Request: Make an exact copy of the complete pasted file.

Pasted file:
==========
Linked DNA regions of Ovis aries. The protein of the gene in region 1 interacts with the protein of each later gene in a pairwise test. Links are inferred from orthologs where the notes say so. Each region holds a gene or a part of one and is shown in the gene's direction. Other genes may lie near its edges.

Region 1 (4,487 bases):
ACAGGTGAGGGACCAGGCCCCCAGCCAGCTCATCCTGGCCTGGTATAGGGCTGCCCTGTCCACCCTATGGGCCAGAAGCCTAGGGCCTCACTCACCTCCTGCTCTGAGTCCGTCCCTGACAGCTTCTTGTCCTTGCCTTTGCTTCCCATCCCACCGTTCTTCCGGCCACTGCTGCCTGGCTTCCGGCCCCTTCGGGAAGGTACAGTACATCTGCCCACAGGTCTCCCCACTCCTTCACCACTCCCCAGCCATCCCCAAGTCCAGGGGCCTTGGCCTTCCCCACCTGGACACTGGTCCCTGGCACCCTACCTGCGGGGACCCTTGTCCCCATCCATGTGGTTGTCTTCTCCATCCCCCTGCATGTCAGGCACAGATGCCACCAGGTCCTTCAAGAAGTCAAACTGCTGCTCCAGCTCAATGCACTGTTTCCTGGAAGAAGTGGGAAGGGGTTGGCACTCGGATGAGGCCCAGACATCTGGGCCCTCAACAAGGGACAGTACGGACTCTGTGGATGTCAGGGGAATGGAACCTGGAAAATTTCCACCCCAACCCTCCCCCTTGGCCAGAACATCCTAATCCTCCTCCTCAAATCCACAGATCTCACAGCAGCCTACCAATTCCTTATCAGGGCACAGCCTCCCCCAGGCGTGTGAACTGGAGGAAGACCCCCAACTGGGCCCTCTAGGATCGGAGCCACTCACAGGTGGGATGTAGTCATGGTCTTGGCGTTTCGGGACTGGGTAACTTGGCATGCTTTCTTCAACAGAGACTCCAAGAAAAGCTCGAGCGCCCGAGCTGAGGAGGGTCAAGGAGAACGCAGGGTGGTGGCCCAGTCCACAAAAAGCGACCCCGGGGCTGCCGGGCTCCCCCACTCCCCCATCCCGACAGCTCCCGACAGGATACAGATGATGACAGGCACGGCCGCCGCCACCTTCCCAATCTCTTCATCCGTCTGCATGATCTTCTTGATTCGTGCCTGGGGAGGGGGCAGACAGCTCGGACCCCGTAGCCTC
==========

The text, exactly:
Linked DNA regions of Ovis aries. The protein of the gene in region 1 interacts with the protein of each later gene in a pairwise test. Links are inferred from orthologs where the notes say so. Each region holds a gene or a part of one and is shown in the gene's direction. Other genes may lie near its edges.

Region 1 (4,487 bases):
ACAGGTGAGGGACCAGGCCCCCAGCCAGCTCATCCTGGCCTGGTATAGGGCTGCCCTGTCCACCCTATGGGCCAGAAGCCTAGGGCCTCACTCACCTCCTGCTCTGAGTCCGTCCCTGACAGCTTCTTGTCCTTGCCTTTGCTTCCCATCCCACCGTTCTTCCGGCCACTGCTGCCTGGCTTCCGGCCCCTTCGGGAAGGTACAGTACATCTGCCCACAGGTCTCCCCACTCCTTCACCACTCCCCAGCCATCCCCAAGTCCAGGGGCCTTGGCCTTCCCCACCTGGACACTGGTCCCTGGCACCCTACCTGCGGGGACCCTTGTCCCCATCCATGTGGTTGTCTTCTCCATCCCCCTGCATGTCAGGCACAGATGCCACCAGGTCCTTCAAGAAGTCAAACTGCTGCTCCAGCTCAATGCACTGTTTCCTGGAAGAAGTGGGAAGGGGTTGGCACTCGGATGAGGCCCAGACATCTGGGCCCTCAACAAGGGACAGTACGGACTCTGTGGATGTCAGGGGAATGGAACCTGGAAAATTTCCACCCCAACCCTCCCCCTTGGCCAGAACATCCTAATCCTCCTCCTCAAATCCACAGATCTCACAGCAGCCTACCAATTCCTTATCAGGGCACAGCCTCCCCCAGGCGTGTGAACTGGAGGAAGACCCCCAACTGGGCCCTCTAGGATCGGAGCCACTCACAGGTGGGATGTAGTCATGGTCTTGGCGTTTCGGGACTGGGTAACTTGGCATGCTTTCTTCAACAGAGACTCCAAGAAAAGCTCGAGCGCCCGAGCTGAGGAGGGTCAAGGAGAACGCAGGGTGGTGGCCCAGTCCACAAAAAGCGACCCCGGGGCTGCCGGGCTCCCCCACTCCCCCATCCCGACAGCTCCCGACAGGATACAGATGATGACAGGCACGGCCGCCGCCACCTTCCCAATCTCTTCATCCGTCTGCATGATCTTCTTGATTCGTGCCTGGGGAGGGGGCAGACAGCTCGGACCCCGTAGCCTC